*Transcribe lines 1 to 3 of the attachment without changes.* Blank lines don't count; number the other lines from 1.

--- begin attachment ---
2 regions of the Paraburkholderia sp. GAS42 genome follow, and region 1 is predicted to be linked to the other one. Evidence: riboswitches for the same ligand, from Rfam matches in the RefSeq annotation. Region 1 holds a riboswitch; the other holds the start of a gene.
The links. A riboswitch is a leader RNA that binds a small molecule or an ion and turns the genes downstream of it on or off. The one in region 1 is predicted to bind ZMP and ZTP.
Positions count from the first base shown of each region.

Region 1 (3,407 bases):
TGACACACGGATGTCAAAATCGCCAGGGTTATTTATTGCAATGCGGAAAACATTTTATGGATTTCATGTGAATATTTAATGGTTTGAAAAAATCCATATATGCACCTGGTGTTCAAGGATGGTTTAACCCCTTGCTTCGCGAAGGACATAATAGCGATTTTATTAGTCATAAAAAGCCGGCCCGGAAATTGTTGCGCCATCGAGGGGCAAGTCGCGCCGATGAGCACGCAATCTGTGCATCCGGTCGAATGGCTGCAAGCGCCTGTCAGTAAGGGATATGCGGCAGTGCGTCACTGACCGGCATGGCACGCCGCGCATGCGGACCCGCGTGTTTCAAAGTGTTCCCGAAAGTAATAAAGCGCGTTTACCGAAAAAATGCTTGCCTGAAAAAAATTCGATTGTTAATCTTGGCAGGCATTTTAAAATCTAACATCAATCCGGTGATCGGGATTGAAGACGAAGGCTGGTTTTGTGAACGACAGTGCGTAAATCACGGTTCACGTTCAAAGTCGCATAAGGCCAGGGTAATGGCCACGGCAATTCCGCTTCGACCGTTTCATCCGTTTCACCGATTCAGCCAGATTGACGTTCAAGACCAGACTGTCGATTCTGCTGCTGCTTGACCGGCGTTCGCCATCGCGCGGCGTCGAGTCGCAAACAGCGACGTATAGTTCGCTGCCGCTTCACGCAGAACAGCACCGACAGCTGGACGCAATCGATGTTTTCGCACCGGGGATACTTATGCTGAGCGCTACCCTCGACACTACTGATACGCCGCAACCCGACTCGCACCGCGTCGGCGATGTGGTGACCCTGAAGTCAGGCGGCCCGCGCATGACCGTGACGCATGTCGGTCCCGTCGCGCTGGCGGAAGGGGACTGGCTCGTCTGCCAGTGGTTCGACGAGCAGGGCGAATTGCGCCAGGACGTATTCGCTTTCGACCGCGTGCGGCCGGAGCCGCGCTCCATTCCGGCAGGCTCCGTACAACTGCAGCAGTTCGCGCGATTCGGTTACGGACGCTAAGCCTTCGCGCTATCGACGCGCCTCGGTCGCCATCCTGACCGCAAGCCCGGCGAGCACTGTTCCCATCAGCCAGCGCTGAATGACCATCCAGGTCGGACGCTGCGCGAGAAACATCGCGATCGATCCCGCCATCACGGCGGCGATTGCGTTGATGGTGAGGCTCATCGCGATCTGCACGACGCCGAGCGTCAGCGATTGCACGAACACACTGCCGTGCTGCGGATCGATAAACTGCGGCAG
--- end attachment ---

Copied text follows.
2 regions of the Paraburkholderia sp. GAS42 genome follow, and region 1 is predicted to be linked to the other one. Evidence: riboswitches for the same ligand, from Rfam matches in the RefSeq annotation. Region 1 holds a riboswitch; the other holds the start of a gene.
The links. A riboswitch is a leader RNA that binds a small molecule or an ion and turns the genes downstream of it on or off. The one in region 1 is predicted to bind ZMP and ZTP.
Positions count from the first base shown of each region.